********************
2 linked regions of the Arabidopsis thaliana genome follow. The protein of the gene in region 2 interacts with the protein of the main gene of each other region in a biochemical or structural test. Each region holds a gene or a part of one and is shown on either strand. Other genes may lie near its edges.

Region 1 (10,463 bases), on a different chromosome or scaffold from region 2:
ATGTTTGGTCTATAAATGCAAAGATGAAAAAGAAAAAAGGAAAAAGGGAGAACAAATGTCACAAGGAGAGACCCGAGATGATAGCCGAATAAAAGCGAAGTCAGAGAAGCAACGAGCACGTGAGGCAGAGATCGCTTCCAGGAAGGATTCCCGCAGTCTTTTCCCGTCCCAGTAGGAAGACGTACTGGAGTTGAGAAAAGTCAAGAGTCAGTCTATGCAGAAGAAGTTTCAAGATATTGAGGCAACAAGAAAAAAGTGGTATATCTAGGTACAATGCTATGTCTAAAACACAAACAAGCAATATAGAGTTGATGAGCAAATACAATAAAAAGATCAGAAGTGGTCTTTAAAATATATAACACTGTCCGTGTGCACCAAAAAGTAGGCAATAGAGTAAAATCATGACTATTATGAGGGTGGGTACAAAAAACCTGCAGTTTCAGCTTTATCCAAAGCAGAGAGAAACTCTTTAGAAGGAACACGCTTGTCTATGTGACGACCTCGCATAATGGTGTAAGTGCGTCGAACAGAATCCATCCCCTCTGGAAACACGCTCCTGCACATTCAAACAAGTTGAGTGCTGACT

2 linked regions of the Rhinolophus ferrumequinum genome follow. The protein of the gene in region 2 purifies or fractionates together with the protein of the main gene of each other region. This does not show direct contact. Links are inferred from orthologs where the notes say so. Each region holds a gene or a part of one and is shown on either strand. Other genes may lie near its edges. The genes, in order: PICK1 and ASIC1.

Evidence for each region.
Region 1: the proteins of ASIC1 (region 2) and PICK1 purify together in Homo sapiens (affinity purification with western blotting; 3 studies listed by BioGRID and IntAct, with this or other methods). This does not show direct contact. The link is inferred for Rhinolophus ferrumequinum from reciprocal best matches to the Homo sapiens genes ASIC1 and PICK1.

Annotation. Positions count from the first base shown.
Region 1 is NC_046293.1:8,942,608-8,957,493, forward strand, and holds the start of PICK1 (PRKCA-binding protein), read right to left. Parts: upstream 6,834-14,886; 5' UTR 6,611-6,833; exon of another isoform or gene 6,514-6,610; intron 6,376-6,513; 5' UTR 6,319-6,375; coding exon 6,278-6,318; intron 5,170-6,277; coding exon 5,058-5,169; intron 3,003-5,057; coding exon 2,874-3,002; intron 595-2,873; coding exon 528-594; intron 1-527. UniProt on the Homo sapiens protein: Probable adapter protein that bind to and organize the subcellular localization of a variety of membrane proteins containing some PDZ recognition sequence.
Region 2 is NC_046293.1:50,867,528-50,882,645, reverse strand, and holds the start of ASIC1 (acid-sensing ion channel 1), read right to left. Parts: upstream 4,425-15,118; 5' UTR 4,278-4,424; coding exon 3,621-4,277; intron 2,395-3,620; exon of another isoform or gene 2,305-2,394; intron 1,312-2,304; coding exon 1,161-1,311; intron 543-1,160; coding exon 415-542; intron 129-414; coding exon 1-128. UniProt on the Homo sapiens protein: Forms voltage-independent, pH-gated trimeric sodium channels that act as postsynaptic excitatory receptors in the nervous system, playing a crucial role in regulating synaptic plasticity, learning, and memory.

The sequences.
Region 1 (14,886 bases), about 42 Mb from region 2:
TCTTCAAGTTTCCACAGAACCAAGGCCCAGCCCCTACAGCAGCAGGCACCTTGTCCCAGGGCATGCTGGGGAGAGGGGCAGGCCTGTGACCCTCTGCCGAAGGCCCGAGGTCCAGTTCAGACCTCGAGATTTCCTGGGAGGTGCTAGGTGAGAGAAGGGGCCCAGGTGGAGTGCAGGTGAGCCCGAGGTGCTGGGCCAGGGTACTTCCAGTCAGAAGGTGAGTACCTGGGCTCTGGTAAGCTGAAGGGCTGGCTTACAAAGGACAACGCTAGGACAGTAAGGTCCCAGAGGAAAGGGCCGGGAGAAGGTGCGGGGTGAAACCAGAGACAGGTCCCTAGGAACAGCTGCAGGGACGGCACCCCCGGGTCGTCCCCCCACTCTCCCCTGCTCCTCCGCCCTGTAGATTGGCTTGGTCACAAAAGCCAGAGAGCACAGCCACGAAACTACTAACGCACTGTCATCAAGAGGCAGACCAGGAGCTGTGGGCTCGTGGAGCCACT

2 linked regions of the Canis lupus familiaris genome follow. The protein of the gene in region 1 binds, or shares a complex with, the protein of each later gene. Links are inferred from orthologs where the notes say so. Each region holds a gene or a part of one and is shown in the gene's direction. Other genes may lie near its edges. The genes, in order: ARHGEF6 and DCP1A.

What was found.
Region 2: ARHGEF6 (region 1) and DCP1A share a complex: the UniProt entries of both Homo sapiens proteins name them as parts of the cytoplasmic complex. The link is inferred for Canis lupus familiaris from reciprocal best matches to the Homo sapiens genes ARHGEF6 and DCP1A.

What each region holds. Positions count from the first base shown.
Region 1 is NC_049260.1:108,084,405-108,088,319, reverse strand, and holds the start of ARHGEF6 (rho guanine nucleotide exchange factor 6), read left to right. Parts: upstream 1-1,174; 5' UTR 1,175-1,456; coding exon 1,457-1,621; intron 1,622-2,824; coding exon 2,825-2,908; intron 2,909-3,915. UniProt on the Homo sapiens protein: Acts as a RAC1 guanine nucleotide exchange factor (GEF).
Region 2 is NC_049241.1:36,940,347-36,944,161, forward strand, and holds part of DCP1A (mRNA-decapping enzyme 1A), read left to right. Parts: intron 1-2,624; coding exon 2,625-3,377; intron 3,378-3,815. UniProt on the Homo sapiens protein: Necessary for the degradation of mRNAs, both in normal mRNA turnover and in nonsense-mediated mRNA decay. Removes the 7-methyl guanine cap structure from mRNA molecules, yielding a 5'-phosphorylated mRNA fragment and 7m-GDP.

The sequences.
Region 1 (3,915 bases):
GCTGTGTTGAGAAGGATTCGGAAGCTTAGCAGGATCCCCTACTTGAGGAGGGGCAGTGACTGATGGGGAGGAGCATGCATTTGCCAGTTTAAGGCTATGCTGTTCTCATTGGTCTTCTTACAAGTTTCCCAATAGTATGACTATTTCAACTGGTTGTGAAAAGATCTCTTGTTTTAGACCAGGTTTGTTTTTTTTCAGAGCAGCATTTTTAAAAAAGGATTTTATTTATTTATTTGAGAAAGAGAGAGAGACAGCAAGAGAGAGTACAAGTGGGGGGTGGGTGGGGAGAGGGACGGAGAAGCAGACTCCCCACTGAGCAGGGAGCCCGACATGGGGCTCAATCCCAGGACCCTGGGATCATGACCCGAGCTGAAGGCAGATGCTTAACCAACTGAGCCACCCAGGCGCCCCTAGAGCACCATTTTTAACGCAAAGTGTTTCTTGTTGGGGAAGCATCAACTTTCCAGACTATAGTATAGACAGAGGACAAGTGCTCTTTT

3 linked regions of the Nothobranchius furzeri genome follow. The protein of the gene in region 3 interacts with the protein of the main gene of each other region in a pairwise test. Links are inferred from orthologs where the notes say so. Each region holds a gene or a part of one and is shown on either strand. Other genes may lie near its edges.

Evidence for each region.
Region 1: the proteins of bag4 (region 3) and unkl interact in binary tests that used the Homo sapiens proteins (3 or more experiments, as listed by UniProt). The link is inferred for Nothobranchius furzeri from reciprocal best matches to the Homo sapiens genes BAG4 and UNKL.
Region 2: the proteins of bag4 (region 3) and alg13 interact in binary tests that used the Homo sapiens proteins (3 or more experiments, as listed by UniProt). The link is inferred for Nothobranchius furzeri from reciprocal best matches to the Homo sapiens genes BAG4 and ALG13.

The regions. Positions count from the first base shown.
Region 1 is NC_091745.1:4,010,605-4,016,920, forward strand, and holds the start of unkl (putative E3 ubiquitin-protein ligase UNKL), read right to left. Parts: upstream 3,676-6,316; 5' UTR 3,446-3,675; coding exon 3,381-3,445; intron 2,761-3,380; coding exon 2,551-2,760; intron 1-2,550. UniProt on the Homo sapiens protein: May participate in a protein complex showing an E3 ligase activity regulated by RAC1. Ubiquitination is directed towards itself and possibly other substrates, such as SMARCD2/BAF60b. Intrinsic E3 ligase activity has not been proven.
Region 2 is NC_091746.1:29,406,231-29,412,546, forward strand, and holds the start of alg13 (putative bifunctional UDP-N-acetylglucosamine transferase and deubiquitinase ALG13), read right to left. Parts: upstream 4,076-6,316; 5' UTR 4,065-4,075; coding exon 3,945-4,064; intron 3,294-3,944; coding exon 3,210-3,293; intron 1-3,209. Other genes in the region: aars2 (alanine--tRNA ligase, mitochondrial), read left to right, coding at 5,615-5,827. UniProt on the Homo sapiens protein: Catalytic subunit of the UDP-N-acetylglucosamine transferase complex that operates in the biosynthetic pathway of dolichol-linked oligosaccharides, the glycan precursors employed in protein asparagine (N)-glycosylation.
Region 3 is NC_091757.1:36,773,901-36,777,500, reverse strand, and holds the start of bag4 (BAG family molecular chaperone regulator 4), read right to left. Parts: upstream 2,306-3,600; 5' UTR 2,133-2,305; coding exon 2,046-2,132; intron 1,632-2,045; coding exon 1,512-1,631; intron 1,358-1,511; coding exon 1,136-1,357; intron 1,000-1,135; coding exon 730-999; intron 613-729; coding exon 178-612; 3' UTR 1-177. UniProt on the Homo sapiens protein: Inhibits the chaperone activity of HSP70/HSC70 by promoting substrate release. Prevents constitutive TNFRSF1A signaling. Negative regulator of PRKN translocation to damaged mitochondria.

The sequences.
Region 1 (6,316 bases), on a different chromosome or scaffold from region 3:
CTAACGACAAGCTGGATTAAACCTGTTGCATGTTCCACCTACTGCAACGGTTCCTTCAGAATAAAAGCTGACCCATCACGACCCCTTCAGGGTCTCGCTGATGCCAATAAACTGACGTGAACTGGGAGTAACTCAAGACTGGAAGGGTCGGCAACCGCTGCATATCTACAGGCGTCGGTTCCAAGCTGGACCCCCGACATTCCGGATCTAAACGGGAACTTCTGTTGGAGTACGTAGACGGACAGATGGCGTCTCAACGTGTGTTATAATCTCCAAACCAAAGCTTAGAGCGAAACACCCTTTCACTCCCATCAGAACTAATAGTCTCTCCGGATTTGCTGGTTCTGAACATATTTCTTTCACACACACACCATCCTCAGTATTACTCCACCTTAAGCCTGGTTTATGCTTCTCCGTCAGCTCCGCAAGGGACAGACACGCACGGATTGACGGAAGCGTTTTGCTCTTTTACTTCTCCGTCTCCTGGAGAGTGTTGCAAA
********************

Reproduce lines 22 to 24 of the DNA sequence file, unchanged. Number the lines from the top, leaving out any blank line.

3 linked regions of the Nothobranchius furzeri genome follow. The protein of the gene in region 3 interacts with the protein of the main gene of each other region in a pairwise test. Links are inferred from orthologs where the notes say so. Each region holds a gene or a part of one and is shown on either strand. Other genes may lie near its edges.

Evidence for each region.
Region 1: the proteins of bag4 (region 3) and unkl interact in binary tests that used the Homo sapiens proteins (3 or more experiments, as listed by UniProt). The link is inferred for Nothobranchius furzeri from reciprocal best matches to the Homo sapiens genes BAG4 and UNKL.